Birthdays and Anniversaries:
Darlyne Stewart, Karl’s sister, her cancer seems to be under control for the moment.
Shirley Weeks, Steve’s mom, is not well.
Sharon Best, Steven’s mom, still recovering from surgery.
Sarah, Chris Girvin’s sister, on hospice care
Eleuterio Oviedo recovering from knee replacement surgery
Doris Coley, regular listener, also recovering from knee surgery.
Robert and Sue Waller, health issues.
David Shaffer, being treated for leukemia.
Darla Nitti, Wendi’s mom, stage 4 kidney disease, stroke.
Leta, has a recurring cancer, prayer request from her granddaughter via our website.
Tammy Jones, Weeks’ neighbor, kidney failure/dialysis
Condolences and Sympathy:
Marilyn Jones services were held yesterday, keep Karl in your prayers.
If you have more prayer requests, just message or text Steve and we will update!
What kind of a judgment do you expect?
In some lands people can expect injustice. They know that the state is corrupt and the judicial system is a farce. In other places the judicial system is built on noble ideas, but local corruption or animosity may sway judgment. In most countries the quality of judgment has varied by area and time throughout that nation’s history.
The quality of earthly judgments is determined, in part, by the quality of the written law, the quality of those applying and enforcing the laws, and the quality of those involved in the determining of guilt. (No doubt there are more variables than these.) Easily we can see that an unjust law, or an incompetent official, or a biased judge or jury, can greatly impact the quality of the judgments rendered.
We should strive for the ideal, but we must still grapple with the practical reality that we are flawed human beings.
While many of us will never appear before a judge or a magistrate, or be tried by a panel of our peers, “we must all appear before the judgment seat of Christ” (2 Corinthians 5:10 ESV). There will come a day when when every knee will bow and every tongue will praise God and each of us will give an account of himself to God (see Romans 14:11, 12).
The Hebrews writer states that if Christians continue walking in sin, they cannot look forward to another sacrifice to save them. What they can expect — and fearfully so — is judgment (Hebrews 10:27). What type of judgment should we expect?
Do we expect a flawed judgment where either by ignorance, incompetence, or intentional action we are misjudged? Will we cry foul and seek appeals? No! And let us thank God for that.
While either the appearance of misjustice, or the actuality of it, is far too common in the world, neither will be present in the judgment that comes at the end of the world.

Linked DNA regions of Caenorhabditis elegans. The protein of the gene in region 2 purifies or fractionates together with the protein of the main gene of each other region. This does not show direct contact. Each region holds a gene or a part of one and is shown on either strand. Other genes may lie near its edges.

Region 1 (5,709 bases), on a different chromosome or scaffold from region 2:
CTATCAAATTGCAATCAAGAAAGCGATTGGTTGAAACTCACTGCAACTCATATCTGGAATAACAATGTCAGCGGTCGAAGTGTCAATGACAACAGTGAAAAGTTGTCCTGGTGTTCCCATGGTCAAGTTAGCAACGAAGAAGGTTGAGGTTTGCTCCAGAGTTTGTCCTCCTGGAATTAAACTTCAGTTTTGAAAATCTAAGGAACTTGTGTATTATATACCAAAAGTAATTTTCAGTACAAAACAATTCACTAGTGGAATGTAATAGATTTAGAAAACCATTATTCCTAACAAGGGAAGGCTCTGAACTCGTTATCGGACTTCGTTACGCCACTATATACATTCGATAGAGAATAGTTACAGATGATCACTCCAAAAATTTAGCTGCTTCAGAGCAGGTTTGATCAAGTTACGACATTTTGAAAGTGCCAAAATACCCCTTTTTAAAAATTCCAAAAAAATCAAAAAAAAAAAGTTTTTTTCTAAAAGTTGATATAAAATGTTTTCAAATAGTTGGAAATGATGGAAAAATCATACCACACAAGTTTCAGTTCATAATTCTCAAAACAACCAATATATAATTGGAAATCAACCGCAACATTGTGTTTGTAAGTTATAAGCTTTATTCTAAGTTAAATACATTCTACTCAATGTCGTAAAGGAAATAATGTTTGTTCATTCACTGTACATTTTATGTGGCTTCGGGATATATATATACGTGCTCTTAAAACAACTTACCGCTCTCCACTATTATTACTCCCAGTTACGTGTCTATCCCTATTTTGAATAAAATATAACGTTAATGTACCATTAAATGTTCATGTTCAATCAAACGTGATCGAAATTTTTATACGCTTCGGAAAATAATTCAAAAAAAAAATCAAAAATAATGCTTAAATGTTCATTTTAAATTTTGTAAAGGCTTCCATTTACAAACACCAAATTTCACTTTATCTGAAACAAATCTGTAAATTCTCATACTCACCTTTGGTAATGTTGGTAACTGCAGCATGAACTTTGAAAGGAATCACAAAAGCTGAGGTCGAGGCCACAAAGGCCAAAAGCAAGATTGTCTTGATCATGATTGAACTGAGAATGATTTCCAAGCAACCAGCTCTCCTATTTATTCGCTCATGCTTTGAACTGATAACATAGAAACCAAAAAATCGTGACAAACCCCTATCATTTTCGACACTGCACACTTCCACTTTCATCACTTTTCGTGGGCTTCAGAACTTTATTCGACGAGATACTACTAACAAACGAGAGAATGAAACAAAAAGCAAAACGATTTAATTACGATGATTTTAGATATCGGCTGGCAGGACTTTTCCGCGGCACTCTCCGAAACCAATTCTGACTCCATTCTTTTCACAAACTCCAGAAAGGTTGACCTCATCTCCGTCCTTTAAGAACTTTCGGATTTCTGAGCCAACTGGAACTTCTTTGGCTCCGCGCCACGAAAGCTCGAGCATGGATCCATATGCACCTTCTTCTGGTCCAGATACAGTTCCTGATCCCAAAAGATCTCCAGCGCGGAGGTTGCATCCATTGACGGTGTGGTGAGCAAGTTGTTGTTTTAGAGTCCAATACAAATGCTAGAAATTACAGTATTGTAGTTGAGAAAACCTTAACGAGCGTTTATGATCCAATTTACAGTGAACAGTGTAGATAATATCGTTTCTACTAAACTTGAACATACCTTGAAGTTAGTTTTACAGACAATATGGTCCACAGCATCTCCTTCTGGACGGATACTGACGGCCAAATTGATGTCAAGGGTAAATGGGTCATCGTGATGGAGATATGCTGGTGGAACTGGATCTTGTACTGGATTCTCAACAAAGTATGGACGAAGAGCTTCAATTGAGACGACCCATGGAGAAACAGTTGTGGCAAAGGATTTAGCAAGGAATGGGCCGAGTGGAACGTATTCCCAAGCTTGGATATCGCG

That judgment will be without controversy, for the sitting judge is also the very author of life, the creator and sustainer of it, and the one sent to save it. His righteousness has been on display since creation in every century of human existence, and in every corner of nature.
Abraham’s piercing question, “Shall not the judge of all the earth do what is just?” (Genesis 18:25), demonstrates the necessity of this great Judge to be just, to be righteous. As important as it is for a judge over temporal matters to be right it is infinitely more imperative that the Judge over eternal matters is righteous.
Paul argues for God’s righteousness in Romans 3, in light of the Gentiles being welcomed and some Jews condemned. If God is unrighteous in a temporal judgment, as some might allege, Paul states that would disqualify him from judging the world (Romans 3:6). Praise God that he is a “righteous judge” (Psalm 7:11), who judges the world with righteousness (Psalm 9:8).
He who loves all, sees all, and can discern the thoughts and intentions of the heart (Hebrews 4:12). That should be a comfort to us that our fleeting thoughts are looked upon differently than those we ponder and wish to realize. The Lord will “bring to light the things now hidden in darkness and will disclose the purposes of the heart” (1 Corinthians 4:5).
Perhaps this is terrifying. Let us also realize that the judge on that day will be the Son of Man (2 Corinthians 5:10; Acts 17:31). While he will judge righteously, he also wishes to be merciful. We can be “justified by his grace as a gift, through the redemption that is in Christ Jesus” (Romans 3:24). For God is both just and the justifier of the one who has faith in Jesus (Romans 3:26).
Who can stand confidently before the judgment of God? Those who are justified in Jesus.
“Henceforth there is laid up for me the crown of righteousness, which the Lord, the righteous judge, will award to me on that day, and not only to me but also to all who have loved his appearing” (2 Timothy 4:8).
The standard is clear, the Judge is just. A righteous judgment awaits us all.
Lee Parish, link to original article